Last Sunday I got the rest of the pepper seeds potted; they have to germinate inside, it’s too cold for them yet. I potted the first batch a couple of weeks ago, so I’m trying to string out the maturity dates. Once peppers come they all seem to arrive at once; I’m doing the same thing with the radishes and scallions. The first radishes have sent shoots and leaves out, but the scallions are still lollygagging.

When it starts to warm up more consistently, I’ll have a lot of planting to do; I’ve got lily-of-the-valley bulbs which can go any day now, plus gladiolus for later on. I’ve got carrot seeds and sage waiting on me too, as well as lots of flower seeds Peter sent. If I were really dedicated I’d just bundle up and dig every day, but it doesn’t take much of a chill to drive me inside.

Once the pansies were in it was time to start cooking dinner; gardening and cooking just seem to go together. The plan was pot roast; it takes a long time, but man, was it worth it. It’s an old-fashioned dish but you can’t beat it. I figure I spent about $7 total and will get three meals out of it. Mmm, the gravy!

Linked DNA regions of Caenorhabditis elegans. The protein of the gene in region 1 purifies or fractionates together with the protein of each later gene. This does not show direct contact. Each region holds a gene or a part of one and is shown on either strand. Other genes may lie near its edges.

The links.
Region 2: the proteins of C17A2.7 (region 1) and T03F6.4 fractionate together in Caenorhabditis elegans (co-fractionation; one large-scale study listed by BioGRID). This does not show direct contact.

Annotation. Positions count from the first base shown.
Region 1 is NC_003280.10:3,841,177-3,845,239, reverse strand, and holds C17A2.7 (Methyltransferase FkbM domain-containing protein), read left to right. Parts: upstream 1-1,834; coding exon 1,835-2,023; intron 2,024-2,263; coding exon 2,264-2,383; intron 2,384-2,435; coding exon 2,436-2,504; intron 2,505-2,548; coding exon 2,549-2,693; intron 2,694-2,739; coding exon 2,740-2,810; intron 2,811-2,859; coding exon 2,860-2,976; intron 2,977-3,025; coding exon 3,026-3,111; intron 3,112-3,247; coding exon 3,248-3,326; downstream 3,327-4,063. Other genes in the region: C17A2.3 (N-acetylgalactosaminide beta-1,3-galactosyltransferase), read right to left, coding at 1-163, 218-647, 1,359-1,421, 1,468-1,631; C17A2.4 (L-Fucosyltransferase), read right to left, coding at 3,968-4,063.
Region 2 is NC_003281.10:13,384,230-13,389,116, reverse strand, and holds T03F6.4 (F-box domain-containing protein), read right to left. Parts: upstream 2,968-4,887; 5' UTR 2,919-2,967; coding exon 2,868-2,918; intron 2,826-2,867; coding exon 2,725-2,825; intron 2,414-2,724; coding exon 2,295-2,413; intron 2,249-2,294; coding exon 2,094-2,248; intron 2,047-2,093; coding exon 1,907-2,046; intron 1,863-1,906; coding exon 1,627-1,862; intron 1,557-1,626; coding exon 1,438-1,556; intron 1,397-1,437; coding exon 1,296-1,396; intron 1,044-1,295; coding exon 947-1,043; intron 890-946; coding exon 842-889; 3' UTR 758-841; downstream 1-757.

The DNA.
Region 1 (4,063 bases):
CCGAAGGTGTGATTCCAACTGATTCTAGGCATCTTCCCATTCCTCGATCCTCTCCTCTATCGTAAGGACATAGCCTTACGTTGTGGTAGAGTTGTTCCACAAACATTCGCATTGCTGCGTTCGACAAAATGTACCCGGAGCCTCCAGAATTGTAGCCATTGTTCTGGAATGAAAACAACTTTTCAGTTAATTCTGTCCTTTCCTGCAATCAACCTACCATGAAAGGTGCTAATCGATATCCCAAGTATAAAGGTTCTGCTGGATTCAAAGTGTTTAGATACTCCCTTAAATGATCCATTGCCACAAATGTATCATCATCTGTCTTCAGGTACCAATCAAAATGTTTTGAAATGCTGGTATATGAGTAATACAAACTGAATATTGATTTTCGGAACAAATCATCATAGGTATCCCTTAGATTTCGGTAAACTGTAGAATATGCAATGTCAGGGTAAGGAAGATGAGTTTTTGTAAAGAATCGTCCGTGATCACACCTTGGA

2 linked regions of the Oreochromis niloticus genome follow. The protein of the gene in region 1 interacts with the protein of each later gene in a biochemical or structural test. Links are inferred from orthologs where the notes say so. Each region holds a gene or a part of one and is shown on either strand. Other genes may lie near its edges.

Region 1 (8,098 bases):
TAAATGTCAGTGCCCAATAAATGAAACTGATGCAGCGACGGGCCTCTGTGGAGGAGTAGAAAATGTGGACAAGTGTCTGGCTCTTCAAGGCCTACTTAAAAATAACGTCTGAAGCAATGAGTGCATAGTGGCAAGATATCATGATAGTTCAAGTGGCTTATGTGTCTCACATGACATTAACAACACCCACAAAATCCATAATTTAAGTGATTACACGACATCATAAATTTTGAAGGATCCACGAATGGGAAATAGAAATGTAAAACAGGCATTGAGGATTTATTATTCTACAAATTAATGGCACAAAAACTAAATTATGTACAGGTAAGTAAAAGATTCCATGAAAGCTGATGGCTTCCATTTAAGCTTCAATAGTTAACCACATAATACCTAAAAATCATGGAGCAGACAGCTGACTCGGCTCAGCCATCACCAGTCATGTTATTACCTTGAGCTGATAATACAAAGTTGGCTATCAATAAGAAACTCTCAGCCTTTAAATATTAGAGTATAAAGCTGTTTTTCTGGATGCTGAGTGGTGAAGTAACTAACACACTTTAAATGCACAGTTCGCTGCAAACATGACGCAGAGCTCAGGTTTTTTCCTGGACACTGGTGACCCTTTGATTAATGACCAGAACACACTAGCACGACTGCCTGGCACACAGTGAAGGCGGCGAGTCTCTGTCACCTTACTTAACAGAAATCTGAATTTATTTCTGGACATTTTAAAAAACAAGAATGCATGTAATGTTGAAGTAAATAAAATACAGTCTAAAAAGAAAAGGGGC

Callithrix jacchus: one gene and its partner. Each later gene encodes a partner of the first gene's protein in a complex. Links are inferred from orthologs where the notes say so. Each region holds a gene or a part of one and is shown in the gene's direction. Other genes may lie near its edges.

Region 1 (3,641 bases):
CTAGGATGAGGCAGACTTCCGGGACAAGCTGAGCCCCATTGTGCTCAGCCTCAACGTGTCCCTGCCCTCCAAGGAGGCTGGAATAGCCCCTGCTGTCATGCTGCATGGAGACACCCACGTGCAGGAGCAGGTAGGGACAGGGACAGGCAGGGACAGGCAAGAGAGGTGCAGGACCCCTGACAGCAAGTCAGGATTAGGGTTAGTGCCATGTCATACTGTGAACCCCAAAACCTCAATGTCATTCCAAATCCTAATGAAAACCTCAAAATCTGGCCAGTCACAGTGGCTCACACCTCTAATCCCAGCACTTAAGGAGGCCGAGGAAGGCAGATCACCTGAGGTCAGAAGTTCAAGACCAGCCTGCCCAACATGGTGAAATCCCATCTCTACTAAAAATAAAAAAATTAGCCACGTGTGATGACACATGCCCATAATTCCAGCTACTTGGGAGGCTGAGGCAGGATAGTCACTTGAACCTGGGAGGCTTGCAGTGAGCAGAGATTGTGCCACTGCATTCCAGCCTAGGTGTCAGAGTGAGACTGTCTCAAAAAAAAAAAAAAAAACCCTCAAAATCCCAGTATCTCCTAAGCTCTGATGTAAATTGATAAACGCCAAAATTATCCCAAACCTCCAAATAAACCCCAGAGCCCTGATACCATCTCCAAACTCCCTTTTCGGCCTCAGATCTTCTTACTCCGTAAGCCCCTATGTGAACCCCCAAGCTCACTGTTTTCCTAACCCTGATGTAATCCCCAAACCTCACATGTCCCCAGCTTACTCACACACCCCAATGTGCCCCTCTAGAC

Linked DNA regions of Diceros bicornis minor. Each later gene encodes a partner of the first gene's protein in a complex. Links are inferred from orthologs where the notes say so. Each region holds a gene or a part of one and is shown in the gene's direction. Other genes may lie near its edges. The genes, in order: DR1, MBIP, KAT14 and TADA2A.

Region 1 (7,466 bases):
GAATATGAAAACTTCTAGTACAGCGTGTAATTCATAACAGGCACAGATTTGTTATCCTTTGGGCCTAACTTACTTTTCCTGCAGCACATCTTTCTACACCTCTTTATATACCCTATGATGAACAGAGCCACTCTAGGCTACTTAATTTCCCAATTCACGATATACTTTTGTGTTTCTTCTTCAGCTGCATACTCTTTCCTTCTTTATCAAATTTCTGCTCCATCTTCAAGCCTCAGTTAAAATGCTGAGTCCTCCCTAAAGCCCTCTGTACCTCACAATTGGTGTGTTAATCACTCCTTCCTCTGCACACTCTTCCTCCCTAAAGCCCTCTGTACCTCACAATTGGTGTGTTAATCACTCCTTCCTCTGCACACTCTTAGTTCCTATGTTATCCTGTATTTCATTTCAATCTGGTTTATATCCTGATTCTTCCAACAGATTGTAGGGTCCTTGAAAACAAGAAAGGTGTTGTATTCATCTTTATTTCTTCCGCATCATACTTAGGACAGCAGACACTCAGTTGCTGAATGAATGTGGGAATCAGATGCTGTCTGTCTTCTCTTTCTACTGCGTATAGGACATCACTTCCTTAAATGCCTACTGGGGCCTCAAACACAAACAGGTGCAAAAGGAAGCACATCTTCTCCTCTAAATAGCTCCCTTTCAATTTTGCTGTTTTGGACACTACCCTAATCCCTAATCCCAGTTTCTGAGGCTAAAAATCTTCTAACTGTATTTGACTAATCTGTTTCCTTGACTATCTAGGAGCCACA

Pot Roast with Vegetables

2 lb. chuck roast
1/4 C flour
1 T salt + 1/2 t salt
1 t pepper
2 T soybean oil
[2-3 oz. horseradish]
1 C water
3-4 medium potatoes, peeled and quartered
3-4 carrots, peeled and cut into chunks, or 12 baby carrots
3-4 small onions
1/4 C water
1 T cornstarch

Trim most of the fat from the interior of the roast, separating along the muscles into 2-3 pieces of meat. In a small bowl stir together flour, salt and pepper; rub into meat. Heat oil in Dutch oven, brown meat on all sides; reduce heat to low. [Spread horseradish over half or all of meat, depending on your taste.] Add a cup of water and simmer 1 1/2 to 2 hours.

Add vegetables and 1/2 t salt, simmer another hour.